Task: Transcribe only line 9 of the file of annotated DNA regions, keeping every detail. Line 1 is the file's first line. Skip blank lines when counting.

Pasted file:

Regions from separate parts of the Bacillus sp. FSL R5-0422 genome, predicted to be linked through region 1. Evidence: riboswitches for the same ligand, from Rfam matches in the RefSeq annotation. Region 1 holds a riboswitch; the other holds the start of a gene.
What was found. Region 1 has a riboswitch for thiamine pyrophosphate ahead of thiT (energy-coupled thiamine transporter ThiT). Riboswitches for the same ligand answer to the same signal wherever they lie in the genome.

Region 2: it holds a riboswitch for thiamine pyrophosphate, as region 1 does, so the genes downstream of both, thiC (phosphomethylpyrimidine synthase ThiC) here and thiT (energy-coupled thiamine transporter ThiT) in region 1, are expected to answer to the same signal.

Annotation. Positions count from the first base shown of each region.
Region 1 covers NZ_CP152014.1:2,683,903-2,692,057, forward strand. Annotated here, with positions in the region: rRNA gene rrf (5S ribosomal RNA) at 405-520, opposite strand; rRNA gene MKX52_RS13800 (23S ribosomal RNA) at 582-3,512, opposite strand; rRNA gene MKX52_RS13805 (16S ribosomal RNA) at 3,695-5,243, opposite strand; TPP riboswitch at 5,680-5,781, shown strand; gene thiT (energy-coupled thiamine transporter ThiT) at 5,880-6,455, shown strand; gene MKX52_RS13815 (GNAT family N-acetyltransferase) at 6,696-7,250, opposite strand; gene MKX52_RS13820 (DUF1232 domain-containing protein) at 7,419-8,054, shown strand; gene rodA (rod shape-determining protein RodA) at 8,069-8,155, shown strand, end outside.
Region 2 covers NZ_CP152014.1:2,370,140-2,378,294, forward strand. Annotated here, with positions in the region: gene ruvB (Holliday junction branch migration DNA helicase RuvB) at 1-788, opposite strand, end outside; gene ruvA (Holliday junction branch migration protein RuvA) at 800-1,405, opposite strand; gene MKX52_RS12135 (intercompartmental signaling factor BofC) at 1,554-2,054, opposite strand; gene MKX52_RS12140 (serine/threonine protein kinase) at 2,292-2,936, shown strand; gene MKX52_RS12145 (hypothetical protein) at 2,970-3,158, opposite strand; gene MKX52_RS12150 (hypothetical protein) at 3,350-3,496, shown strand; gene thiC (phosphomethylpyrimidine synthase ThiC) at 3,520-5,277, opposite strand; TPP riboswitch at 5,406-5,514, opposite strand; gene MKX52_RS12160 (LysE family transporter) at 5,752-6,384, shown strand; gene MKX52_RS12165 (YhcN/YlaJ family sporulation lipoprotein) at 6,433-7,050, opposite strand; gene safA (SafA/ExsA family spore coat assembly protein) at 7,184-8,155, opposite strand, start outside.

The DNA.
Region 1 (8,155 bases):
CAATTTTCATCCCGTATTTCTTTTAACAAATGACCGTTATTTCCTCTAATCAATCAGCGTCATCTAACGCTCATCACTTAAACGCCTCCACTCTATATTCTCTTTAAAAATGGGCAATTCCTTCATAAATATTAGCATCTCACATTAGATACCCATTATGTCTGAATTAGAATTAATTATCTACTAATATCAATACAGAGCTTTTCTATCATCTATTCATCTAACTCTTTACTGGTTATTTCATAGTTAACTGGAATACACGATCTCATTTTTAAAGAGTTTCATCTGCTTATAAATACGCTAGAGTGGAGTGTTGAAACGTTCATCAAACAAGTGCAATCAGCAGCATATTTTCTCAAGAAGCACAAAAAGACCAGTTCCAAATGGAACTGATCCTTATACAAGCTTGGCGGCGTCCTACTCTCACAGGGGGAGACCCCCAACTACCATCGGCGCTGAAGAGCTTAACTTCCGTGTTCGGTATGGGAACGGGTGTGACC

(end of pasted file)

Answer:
CAATTTTCATCCCGTATTTCTTTTAACAAATGACCGTTATTTCCTCTAATCAATCAGCGTCATCTAACGCTCATCACTTAAACGCCTCCACTCTATATTCTCTTTAAAAATGGGCAATTCCTTCATAAATATTAGCATCTCACATTAGATACCCATTATGTCTGAATTAGAATTAATTATCTACTAATATCAATACAGAGCTTTTCTATCATCTATTCATCTAACTCTTTACTGGTTATTTCATAGTTAACTGGAATACACGATCTCATTTTTAAAGAGTTTCATCTGCTTATAAATACGCTAGAGTGGAGTGTTGAAACGTTCATCAAACAAGTGCAATCAGCAGCATATTTTCTCAAGAAGCACAAAAAGACCAGTTCCAAATGGAACTGATCCTTATACAAGCTTGGCGGCGTCCTACTCTCACAGGGGGAGACCCCCAACTACCATCGGCGCTGAAGAGCTTAACTTCCGTGTTCGGTATGGGAACGGGTGTGACC